A happy employee is likely to be more productive and more creative. When an organization provides an environment conducive to freedom of expression, it gives employees a sense of ownership and empowerment. This factor alone can be the difference between an employee and a happy employee.
Recent research shows that 70% of buying experiences are based on how the customers feel they are being treated! So, it is no surprise that satisfying customers significantly impacts whether or not they choose to do business with you again.
Most organizations are understandably customer-centric and feel that a happy customer is the key to success. However, it is also important to understand that happy and motivated employees are the catalyst to ensuring customer delight. A secret to happy, engaged employees is treating them like individuals, nurturing their growth and enabling autonomy to be creative, take initiatives, and generally be free to be great at their jobs. The Manager-Employee Relationship is key to building a dynamic, happy sales organization. One of the most common reasons employees fall short of their objectives or even leave their organizations is the result of poor management.
Some common mistakes leaders make today:
1. Constantly prioritizing business development and closing deals ahead of employee development and well-being
2. Spending too much time monitoring and collecting data instead of focusing on developing sales teams
3. Demanding quantity over quality
4. Forgetting to focus on leading by example and creating role models
5. Being too transactional
So how do we build trust amongst employees?
Be a Role model
As a team authority, a manager should ideally provide a combination of operational knowledge and leadership. Set an example of success by leading from the front rather than just being an advisor. This means providing real solutions to the various team, customer, product and management issues that regularly crop up. Remember that honesty is the best policy. In the end, trust is the cornerstone of team building — employees may not like what you have to say, but they will appreciate your honesty.
Inter Personal Skills
What makes your employees tick? As their leader, you understand each employee’s motivation and constraints. Good interpersonal relationships can get things done faster and more effectively. Provide support after successes and failures. A solid balance between professional leadership and personal understanding between employees and managers is the recipe for success.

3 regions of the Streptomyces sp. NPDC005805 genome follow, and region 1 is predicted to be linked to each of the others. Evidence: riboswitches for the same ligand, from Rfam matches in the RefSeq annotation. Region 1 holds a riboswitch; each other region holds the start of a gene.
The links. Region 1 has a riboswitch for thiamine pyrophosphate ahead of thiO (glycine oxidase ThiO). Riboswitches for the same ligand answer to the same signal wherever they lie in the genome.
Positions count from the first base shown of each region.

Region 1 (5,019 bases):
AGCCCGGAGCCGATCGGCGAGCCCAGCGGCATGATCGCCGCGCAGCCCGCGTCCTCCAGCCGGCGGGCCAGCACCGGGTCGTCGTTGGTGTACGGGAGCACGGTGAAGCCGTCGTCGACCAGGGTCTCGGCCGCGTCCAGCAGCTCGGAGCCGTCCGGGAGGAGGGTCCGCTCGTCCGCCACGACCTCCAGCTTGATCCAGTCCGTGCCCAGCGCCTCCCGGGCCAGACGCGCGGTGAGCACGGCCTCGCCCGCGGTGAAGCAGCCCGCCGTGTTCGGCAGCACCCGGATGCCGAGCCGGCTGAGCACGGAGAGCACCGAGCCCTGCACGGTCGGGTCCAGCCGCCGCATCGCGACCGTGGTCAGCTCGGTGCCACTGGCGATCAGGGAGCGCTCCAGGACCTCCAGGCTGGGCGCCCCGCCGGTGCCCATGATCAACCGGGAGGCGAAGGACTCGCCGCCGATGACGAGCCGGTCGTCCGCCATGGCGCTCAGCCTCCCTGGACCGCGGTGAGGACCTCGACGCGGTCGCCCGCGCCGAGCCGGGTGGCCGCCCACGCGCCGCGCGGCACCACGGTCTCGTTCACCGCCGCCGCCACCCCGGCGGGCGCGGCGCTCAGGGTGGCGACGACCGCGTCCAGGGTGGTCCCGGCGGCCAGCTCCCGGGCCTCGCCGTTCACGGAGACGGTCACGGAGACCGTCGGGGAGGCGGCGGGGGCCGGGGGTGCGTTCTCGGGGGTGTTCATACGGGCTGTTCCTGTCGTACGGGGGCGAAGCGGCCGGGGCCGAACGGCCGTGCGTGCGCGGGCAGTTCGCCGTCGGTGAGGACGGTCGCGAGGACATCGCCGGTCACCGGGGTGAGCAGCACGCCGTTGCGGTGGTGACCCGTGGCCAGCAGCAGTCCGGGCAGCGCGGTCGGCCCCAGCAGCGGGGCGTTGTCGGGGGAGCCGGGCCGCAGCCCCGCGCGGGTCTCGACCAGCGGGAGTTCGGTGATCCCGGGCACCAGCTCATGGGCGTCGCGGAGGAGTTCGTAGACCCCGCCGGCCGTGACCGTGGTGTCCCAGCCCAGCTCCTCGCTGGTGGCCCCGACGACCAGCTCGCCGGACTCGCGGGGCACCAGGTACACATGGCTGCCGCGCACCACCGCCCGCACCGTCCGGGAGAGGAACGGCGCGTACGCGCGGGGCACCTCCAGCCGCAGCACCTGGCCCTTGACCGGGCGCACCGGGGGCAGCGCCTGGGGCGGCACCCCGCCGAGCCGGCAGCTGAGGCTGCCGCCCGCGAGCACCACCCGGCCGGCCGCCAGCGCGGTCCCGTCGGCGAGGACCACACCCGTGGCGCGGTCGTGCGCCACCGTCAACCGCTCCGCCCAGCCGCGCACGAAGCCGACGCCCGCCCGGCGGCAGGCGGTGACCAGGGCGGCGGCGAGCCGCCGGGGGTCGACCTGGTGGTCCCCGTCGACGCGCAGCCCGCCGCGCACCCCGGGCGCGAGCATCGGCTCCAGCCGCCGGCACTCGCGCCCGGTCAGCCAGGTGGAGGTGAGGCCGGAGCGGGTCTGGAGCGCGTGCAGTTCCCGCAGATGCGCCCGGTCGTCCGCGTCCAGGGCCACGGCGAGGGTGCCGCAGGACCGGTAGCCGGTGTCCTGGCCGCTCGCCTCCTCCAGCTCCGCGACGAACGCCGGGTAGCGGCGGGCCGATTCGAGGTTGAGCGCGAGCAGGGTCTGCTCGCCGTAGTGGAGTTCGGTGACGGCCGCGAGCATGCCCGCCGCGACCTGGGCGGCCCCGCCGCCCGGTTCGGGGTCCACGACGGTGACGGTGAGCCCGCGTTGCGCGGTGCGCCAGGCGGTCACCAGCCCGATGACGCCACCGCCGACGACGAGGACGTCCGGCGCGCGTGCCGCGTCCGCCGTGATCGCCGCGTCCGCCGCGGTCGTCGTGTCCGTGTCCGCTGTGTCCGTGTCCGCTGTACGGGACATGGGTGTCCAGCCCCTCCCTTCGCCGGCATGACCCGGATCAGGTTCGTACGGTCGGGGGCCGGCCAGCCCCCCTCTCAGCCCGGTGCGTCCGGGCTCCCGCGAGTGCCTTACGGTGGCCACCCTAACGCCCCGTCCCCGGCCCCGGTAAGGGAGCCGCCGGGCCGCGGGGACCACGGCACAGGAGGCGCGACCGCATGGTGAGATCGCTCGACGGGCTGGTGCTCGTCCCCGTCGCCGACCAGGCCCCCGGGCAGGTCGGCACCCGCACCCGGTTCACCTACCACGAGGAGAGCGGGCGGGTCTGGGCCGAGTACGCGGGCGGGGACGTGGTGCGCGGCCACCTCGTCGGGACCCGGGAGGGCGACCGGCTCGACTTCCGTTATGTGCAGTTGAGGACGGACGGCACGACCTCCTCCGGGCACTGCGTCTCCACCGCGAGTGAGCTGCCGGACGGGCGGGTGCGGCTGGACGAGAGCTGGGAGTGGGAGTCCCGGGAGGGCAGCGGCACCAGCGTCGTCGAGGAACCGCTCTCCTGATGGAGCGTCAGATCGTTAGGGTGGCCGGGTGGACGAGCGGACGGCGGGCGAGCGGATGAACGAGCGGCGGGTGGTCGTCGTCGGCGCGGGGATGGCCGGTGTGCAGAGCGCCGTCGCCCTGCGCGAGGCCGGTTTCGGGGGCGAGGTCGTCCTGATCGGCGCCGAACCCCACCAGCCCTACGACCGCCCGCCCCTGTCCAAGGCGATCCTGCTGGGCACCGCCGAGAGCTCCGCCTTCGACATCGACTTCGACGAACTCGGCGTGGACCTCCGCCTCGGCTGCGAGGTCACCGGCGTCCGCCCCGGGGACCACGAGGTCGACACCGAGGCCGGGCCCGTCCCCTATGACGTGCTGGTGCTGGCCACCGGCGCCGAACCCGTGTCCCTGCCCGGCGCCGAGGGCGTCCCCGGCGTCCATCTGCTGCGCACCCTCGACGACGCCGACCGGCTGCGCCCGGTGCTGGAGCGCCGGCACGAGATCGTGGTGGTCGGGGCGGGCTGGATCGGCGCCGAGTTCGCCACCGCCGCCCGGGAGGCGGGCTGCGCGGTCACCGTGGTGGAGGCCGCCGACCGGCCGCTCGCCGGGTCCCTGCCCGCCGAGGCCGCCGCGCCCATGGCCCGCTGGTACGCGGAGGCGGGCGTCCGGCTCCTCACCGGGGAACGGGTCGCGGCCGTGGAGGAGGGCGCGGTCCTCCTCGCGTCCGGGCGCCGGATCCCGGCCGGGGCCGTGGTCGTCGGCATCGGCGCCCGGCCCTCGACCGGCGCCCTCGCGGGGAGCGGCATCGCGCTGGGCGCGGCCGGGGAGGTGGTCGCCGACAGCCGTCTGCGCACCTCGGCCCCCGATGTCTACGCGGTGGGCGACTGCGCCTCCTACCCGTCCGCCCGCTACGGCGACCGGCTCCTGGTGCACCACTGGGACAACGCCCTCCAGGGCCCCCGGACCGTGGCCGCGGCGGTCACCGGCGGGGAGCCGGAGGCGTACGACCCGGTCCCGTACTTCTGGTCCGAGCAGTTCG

Be Accessible and Communicate openly
Have an open door policy. If employees feel comfortable coming to you with new ideas, concerns or complaints, it’s then easier to establish strong working relationships. Inaccessible management fosters frustration amongst employees; an unhappy employee creates more unhappiness not only in the work place but also amongst customers. Transparent communications, clear expectations and honest feedback helps in developing trust and confidence.
Include employees in important decision-making whenever possible. When employees work together to create policy, set organizational goals, choose the tools they need to work and make other important decisions, they feel valued and important to the organization. In other words, empower your employees.
Be Fair & Resolve Conflicts
As a leader, it is important to treat all your employees fairly. Biases are detrimental to managers’ ability to generate trust among teams and to lead. Similarly, addressing and dealing with conflict is essential to a manager’s ability to manage. As a good leader, proactively resolve conflicts swiftly and fairly.
Finally, it is important to note that great service and customer satisfaction are best delivered by satisfied and happy employees. Therefore, as a leader, your priorities should be clear!